This tale’s seedy premise featuring a Texas waitress evolves into an absorbing story of redemption that’s hard to put down.

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Something Good

An unlikely romance begins in a greasy spoon outside a soulless chain hotel.

When Lane Whitmore first meets Miranda “Mandi” Evans, she is working as a waitress in the depressed part of Texas he’s researching for his next project as an urban planner. Lane invites Mandi to his hotel room after her shift, but when she’s reluctant to tell him any details about her life, he worries that the beautiful woman with the haunted eyes might have more baggage than he’s willing to unpack. Back in her trailer park, Mandi harbors a shameful secret that she’s desperate to atone for, and she thinks she’s found a way to do it without ruining her ambitions to move to California and finish school. But her good intentions aren’t enough to keep her past trauma from threatening her future happiness. Mandi’s secret plan for redemption is commendable but complicated—maybe too complicated for Lane. Though Mandi’s dingy surroundings initially cast her in an unflattering fluorescent light, they also illuminate the camaraderie and determination of poor working women whose managers walk them to their cars at night to make sure they’re safe yet pay them so little that they can only afford to live in flimsy trailers in bad parts of town. There is something undeniably alluring about the flicker of the neon vacancy sign in Deluca’s (Her Greatest Risk, 2015, etc.) novel. It’s the nitty-gritty details that make this improbable romance unfold in such an unusual and affecting way. While Lane wonders how a girl from a wealthy family could end up living this way, Mandi ponders how an urban planner could be so blind to her plight. They’re not entirely sure they can even trust each other, let alone start a relationship, but their mutual attraction should keep readers coming back for more.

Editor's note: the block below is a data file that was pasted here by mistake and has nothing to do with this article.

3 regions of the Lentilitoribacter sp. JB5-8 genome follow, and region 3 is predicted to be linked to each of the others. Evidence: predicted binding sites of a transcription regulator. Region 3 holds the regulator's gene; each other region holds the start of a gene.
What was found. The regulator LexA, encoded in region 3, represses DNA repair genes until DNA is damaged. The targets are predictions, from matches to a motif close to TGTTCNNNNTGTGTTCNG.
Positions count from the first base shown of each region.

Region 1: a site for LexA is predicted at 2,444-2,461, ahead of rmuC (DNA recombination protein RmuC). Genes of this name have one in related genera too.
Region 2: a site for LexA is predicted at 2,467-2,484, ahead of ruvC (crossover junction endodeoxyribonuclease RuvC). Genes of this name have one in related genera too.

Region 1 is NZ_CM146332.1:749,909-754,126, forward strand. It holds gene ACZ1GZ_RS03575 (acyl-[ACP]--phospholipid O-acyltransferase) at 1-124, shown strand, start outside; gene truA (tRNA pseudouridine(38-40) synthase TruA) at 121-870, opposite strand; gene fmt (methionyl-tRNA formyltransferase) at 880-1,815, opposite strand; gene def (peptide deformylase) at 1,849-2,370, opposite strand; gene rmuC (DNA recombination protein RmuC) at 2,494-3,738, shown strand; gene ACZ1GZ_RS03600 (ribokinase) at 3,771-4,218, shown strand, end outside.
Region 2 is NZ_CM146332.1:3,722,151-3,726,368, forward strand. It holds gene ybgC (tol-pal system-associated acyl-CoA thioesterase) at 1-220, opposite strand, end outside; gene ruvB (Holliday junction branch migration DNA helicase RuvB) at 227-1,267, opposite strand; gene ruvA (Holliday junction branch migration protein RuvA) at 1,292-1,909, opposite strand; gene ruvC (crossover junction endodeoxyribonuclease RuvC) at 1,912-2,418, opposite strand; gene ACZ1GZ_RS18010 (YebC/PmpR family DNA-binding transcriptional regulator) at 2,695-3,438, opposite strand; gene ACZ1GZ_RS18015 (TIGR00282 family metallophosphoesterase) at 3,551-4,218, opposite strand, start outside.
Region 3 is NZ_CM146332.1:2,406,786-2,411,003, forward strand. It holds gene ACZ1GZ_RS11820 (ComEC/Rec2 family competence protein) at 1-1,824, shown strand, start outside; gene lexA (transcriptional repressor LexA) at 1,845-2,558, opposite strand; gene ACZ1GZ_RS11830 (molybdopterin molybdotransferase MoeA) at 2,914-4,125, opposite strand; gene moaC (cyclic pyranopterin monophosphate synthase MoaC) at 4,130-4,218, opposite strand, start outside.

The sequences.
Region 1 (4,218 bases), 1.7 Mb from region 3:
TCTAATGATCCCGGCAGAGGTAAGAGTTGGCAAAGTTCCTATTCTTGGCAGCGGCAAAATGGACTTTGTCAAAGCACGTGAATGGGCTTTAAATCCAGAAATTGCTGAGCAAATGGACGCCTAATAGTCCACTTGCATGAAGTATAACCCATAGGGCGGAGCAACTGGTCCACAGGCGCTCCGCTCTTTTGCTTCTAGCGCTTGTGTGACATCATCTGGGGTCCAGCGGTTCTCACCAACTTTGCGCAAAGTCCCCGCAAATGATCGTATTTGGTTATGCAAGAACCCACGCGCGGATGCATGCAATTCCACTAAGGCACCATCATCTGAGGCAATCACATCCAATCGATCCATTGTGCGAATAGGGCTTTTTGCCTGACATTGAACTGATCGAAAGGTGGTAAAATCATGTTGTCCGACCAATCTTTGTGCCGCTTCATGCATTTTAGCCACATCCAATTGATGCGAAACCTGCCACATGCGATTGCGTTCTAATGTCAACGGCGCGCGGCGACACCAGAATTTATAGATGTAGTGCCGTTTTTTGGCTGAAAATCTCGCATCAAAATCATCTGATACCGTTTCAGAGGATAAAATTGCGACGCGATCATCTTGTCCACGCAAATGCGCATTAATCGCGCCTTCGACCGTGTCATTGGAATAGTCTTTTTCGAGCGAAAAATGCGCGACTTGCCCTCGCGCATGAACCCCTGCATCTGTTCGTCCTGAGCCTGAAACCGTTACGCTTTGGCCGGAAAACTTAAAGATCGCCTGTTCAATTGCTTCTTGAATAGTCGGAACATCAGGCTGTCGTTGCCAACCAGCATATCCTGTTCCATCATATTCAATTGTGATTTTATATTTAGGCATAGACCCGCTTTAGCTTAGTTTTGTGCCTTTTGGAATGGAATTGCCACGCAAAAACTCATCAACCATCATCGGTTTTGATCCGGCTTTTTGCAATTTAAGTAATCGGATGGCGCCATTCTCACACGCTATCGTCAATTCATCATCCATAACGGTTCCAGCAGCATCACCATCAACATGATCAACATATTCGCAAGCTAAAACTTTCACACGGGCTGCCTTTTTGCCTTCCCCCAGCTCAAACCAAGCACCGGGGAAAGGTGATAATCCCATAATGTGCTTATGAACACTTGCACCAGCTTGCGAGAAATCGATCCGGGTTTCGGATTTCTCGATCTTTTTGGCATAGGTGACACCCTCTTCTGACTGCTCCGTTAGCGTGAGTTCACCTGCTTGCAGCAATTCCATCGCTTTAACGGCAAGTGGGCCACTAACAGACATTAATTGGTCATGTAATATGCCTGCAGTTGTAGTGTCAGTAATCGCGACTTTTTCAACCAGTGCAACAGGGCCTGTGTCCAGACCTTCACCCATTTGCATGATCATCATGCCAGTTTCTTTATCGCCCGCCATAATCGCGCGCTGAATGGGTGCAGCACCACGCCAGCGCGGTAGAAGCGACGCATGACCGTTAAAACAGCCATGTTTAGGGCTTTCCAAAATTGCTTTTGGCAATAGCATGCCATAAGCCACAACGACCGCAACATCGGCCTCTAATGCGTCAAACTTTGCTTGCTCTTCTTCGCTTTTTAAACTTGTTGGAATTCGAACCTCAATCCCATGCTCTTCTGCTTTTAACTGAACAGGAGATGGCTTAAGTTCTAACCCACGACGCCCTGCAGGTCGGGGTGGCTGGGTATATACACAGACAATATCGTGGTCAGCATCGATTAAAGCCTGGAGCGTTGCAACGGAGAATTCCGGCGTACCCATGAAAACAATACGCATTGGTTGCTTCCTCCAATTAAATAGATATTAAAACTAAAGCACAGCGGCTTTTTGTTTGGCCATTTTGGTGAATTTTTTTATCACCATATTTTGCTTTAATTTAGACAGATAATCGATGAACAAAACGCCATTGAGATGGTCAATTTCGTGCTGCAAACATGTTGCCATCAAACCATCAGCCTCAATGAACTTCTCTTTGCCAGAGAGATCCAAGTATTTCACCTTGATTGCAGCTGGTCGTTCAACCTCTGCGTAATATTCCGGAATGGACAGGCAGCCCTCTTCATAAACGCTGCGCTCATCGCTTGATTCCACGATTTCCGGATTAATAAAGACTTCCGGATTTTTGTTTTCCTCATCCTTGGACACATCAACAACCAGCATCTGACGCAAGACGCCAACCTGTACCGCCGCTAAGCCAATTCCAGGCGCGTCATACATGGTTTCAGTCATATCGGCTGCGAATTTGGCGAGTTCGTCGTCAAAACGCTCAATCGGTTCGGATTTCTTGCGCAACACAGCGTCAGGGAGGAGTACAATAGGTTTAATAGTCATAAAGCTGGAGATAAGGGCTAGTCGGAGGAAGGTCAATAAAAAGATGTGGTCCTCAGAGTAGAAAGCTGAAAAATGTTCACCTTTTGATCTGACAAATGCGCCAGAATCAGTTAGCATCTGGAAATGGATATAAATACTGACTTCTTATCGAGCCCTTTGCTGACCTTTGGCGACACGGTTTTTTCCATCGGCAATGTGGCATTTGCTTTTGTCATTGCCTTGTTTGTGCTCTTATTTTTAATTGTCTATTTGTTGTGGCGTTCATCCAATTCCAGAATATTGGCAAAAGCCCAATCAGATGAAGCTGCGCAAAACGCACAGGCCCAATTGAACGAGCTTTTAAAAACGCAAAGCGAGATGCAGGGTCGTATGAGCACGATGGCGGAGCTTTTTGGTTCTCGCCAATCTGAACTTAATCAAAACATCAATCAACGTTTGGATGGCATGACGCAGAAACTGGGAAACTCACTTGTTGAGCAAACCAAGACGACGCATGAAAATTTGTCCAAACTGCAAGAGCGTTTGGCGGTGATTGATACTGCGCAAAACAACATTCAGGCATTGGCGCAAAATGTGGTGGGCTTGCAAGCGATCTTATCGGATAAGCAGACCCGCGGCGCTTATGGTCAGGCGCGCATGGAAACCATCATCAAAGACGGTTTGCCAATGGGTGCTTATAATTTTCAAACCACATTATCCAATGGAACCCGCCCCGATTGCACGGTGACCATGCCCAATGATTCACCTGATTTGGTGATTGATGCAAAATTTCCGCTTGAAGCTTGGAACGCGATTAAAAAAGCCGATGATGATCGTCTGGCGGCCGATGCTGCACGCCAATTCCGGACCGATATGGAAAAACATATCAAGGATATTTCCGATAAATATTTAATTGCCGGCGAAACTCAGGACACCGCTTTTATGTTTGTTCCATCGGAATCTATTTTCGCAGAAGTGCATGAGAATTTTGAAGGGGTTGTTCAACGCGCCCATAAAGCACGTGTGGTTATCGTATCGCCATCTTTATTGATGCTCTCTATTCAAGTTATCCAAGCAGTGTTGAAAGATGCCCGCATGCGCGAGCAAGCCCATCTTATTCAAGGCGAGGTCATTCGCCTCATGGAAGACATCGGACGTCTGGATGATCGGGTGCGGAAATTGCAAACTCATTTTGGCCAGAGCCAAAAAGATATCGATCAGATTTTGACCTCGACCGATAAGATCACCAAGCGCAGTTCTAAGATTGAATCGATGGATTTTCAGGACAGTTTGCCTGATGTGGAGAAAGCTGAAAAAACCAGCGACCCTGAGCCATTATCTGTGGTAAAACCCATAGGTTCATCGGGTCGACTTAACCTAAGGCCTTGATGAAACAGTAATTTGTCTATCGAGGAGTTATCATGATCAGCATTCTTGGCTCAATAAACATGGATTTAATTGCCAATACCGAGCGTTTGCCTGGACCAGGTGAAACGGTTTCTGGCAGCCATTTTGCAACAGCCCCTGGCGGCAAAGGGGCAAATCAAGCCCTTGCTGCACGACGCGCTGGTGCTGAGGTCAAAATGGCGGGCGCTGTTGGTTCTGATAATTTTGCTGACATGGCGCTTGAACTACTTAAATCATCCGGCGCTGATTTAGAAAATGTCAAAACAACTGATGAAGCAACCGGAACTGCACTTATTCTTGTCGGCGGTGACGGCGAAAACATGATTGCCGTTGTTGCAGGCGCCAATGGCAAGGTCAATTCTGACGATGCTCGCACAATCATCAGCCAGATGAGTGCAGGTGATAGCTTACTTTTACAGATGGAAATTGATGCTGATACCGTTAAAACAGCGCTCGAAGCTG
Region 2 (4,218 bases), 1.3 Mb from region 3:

This tale’s seedy premise featuring a Texas waitress evolves into an absorbing story of redemption that’s hard to put down.

Pub Date: March 13, 2014

ISBN: 978-1-4959-1795-0

Page Count: 322

Publisher: CreateSpace

Review Posted Online: Nov. 11, 2016

Kirkus Reviews Issue: Jan. 1, 2017